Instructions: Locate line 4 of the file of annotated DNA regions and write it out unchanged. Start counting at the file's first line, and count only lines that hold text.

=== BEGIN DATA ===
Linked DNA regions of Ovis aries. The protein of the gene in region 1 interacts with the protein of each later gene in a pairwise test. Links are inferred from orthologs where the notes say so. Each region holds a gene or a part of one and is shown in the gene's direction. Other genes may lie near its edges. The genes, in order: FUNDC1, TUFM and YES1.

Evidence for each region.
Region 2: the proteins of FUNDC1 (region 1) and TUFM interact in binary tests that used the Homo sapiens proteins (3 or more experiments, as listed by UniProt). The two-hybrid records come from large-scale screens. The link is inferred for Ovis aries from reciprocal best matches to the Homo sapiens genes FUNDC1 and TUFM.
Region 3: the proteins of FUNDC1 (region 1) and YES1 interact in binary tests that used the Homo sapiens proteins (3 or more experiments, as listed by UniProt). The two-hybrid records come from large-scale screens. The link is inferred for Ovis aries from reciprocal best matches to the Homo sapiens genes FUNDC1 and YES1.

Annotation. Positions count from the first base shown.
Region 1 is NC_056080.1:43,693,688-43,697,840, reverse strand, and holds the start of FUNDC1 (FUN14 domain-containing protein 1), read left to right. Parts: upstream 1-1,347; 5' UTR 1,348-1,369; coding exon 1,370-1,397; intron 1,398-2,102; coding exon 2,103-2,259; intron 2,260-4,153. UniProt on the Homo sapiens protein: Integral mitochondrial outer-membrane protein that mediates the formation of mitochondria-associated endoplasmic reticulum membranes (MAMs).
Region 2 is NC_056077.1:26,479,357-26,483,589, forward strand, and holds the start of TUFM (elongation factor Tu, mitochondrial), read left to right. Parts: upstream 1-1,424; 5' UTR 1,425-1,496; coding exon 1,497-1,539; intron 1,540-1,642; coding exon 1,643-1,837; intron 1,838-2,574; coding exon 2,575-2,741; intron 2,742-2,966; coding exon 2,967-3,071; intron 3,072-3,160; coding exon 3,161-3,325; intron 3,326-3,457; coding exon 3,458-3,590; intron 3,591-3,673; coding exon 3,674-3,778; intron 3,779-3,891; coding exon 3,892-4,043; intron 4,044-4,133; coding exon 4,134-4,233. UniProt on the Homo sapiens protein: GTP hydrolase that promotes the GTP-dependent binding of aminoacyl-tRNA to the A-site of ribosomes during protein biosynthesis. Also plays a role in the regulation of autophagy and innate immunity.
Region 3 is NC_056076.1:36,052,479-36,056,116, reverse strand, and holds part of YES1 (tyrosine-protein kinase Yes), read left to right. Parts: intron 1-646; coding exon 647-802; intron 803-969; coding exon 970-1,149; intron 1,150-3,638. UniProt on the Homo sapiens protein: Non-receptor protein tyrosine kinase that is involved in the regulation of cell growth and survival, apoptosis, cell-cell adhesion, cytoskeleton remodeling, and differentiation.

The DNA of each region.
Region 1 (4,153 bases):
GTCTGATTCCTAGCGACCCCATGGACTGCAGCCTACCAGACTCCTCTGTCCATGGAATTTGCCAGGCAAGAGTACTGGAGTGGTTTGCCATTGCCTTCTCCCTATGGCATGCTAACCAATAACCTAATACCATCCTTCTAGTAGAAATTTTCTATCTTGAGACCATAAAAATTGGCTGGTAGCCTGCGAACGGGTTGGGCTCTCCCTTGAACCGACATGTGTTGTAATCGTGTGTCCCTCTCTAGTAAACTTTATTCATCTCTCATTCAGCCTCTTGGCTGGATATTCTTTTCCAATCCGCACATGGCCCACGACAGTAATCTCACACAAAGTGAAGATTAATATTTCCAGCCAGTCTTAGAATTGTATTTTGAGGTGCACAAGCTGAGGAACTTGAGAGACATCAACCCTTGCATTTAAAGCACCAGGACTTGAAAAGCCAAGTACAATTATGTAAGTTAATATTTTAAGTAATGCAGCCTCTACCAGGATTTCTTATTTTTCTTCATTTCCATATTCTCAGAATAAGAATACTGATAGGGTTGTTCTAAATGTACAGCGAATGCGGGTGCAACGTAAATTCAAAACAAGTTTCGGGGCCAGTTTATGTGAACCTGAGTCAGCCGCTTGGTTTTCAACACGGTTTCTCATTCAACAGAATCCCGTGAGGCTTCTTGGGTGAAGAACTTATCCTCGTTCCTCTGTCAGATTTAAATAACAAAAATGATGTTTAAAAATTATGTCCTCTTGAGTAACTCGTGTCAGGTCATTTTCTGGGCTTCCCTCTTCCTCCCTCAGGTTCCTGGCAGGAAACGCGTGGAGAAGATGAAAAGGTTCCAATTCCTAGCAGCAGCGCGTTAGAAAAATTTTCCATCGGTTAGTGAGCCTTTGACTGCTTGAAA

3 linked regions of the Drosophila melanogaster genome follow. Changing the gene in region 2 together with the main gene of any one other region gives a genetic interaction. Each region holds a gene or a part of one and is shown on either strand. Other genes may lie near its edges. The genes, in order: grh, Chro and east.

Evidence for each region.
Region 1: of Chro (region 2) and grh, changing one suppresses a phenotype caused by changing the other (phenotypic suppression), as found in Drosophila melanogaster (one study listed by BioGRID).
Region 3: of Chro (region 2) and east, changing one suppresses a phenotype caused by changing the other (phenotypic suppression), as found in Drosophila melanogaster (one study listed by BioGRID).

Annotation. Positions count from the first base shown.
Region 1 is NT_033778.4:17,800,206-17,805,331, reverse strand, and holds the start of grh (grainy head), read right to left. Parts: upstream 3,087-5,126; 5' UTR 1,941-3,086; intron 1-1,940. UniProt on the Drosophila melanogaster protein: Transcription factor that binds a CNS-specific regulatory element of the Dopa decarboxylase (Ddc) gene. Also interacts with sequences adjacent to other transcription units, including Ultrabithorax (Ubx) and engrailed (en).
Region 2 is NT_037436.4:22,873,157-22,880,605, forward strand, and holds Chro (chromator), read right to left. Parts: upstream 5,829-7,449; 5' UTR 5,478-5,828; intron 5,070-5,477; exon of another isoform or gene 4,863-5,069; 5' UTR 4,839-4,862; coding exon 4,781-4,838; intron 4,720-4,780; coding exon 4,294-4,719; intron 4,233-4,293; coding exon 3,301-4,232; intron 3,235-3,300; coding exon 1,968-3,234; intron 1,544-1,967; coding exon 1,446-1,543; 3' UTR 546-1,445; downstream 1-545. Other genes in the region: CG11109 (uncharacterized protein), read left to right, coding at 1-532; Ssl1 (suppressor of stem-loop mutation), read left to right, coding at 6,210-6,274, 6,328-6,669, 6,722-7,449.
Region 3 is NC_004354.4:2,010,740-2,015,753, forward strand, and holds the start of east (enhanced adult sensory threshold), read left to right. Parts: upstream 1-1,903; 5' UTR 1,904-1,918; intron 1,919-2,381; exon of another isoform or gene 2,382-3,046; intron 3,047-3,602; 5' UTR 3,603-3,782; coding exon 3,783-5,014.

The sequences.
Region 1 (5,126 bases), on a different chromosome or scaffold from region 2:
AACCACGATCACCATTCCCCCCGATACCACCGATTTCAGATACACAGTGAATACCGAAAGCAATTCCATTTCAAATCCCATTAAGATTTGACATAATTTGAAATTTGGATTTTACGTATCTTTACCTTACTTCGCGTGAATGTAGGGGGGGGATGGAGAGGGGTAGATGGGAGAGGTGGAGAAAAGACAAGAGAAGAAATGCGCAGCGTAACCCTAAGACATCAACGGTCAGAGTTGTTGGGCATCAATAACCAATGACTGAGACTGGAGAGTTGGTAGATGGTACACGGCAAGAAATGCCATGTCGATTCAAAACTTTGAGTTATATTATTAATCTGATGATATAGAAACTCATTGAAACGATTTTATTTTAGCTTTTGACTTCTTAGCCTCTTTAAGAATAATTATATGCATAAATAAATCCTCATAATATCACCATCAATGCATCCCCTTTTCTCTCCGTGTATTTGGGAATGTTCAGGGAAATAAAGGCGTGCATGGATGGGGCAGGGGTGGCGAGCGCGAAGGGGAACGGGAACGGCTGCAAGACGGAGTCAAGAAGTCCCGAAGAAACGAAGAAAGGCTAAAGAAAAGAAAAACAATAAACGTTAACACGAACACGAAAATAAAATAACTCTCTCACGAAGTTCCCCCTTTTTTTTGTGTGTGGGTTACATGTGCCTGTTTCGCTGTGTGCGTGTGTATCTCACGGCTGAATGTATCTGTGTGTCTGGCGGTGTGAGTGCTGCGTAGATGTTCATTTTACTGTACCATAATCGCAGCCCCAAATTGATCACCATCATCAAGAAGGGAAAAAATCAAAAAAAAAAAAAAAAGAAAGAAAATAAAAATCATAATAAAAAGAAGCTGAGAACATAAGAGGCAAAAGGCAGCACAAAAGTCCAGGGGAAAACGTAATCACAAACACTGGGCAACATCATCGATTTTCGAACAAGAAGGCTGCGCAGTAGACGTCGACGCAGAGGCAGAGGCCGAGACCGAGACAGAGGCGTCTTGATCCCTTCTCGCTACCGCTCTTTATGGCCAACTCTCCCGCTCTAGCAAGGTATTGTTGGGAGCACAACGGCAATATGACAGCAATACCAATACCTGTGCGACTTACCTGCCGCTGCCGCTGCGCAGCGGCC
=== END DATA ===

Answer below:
Region 3: the proteins of FUNDC1 (region 1) and YES1 interact in binary tests that used the Homo sapiens proteins (3 or more experiments, as listed by UniProt). The two-hybrid records come from large-scale screens. The link is inferred for Ovis aries from reciprocal best matches to the Homo sapiens genes FUNDC1 and YES1.